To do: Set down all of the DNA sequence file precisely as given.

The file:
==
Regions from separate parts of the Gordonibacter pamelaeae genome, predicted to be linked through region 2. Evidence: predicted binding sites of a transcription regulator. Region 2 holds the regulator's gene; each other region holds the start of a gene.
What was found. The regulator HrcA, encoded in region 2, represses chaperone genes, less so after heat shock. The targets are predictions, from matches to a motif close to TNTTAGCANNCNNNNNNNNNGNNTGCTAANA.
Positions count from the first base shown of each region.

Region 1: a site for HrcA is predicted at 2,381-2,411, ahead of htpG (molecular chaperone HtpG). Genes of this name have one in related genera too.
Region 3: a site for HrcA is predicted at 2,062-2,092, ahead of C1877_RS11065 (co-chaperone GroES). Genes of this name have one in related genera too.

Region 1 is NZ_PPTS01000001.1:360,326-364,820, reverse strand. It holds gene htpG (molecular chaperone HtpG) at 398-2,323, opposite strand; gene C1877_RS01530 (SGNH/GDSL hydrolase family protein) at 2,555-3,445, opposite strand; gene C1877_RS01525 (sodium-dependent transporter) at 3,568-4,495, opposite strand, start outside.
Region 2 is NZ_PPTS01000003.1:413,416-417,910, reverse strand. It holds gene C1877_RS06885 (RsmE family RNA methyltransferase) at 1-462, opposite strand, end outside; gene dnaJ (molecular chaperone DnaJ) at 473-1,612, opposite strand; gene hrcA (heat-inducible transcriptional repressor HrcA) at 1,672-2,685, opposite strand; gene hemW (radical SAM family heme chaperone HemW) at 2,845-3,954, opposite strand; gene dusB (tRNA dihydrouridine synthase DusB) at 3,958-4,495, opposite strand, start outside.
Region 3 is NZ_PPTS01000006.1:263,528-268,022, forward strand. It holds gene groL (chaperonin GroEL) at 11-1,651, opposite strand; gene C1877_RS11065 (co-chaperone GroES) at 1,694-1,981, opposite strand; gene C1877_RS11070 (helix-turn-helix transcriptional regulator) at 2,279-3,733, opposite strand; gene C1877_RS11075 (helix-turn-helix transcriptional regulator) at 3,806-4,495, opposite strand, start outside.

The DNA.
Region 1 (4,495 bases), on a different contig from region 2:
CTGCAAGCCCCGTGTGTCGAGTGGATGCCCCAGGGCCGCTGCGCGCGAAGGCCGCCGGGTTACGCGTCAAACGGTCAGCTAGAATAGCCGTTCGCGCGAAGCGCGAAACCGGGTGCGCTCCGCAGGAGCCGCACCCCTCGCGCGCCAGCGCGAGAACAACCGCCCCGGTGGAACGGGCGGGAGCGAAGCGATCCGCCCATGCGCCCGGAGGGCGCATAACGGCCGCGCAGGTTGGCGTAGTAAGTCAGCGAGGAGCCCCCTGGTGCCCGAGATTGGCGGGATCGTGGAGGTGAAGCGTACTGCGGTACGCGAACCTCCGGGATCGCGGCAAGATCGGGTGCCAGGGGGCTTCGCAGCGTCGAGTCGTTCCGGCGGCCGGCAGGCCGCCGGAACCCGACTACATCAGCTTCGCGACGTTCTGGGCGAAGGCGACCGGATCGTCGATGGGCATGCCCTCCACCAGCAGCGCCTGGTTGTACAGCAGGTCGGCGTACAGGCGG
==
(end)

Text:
Regions from separate parts of the Gordonibacter pamelaeae genome, predicted to be linked through region 2. Evidence: predicted binding sites of a transcription regulator. Region 2 holds the regulator's gene; each other region holds the start of a gene.
What was found. The regulator HrcA, encoded in region 2, represses chaperone genes, less so after heat shock. The targets are predictions, from matches to a motif close to TNTTAGCANNCNNNNNNNNNGNNTGCTAANA.
Positions count from the first base shown of each region.

Region 1: a site for HrcA is predicted at 2,381-2,411, ahead of htpG (molecular chaperone HtpG). Genes of this name have one in related genera too.
Region 3: a site for HrcA is predicted at 2,062-2,092, ahead of C1877_RS11065 (co-chaperone GroES). Genes of this name have one in related genera too.

Region 1 is NZ_PPTS01000001.1:360,326-364,820, reverse strand. It holds gene htpG (molecular chaperone HtpG) at 398-2,323, opposite strand; gene C1877_RS01530 (SGNH/GDSL hydrolase family protein) at 2,555-3,445, opposite strand; gene C1877_RS01525 (sodium-dependent transporter) at 3,568-4,495, opposite strand, start outside.
Region 2 is NZ_PPTS01000003.1:413,416-417,910, reverse strand. It holds gene C1877_RS06885 (RsmE family RNA methyltransferase) at 1-462, opposite strand, end outside; gene dnaJ (molecular chaperone DnaJ) at 473-1,612, opposite strand; gene hrcA (heat-inducible transcriptional repressor HrcA) at 1,672-2,685, opposite strand; gene hemW (radical SAM family heme chaperone HemW) at 2,845-3,954, opposite strand; gene dusB (tRNA dihydrouridine synthase DusB) at 3,958-4,495, opposite strand, start outside.
Region 3 is NZ_PPTS01000006.1:263,528-268,022, forward strand. It holds gene groL (chaperonin GroEL) at 11-1,651, opposite strand; gene C1877_RS11065 (co-chaperone GroES) at 1,694-1,981, opposite strand; gene C1877_RS11070 (helix-turn-helix transcriptional regulator) at 2,279-3,733, opposite strand; gene C1877_RS11075 (helix-turn-helix transcriptional regulator) at 3,806-4,495, opposite strand, start outside.

The DNA.
Region 1 (4,495 bases), on a different contig from region 2:
CTGCAAGCCCCGTGTGTCGAGTGGATGCCCCAGGGCCGCTGCGCGCGAAGGCCGCCGGGTTACGCGTCAAACGGTCAGCTAGAATAGCCGTTCGCGCGAAGCGCGAAACCGGGTGCGCTCCGCAGGAGCCGCACCCCTCGCGCGCCAGCGCGAGAACAACCGCCCCGGTGGAACGGGCGGGAGCGAAGCGATCCGCCCATGCGCCCGGAGGGCGCATAACGGCCGCGCAGGTTGGCGTAGTAAGTCAGCGAGGAGCCCCCTGGTGCCCGAGATTGGCGGGATCGTGGAGGTGAAGCGTACTGCGGTACGCGAACCTCCGGGATCGCGGCAAGATCGGGTGCCAGGGGGCTTCGCAGCGTCGAGTCGTTCCGGCGGCCGGCAGGCCGCCGGAACCCGACTACATCAGCTTCGCGACGTTCTGGGCGAAGGCGACCGGATCGTCGATGGGCATGCCCTCCACCAGCAGCGCCTGGTTGTACAGCAGGTCGGCGTACAGGCGG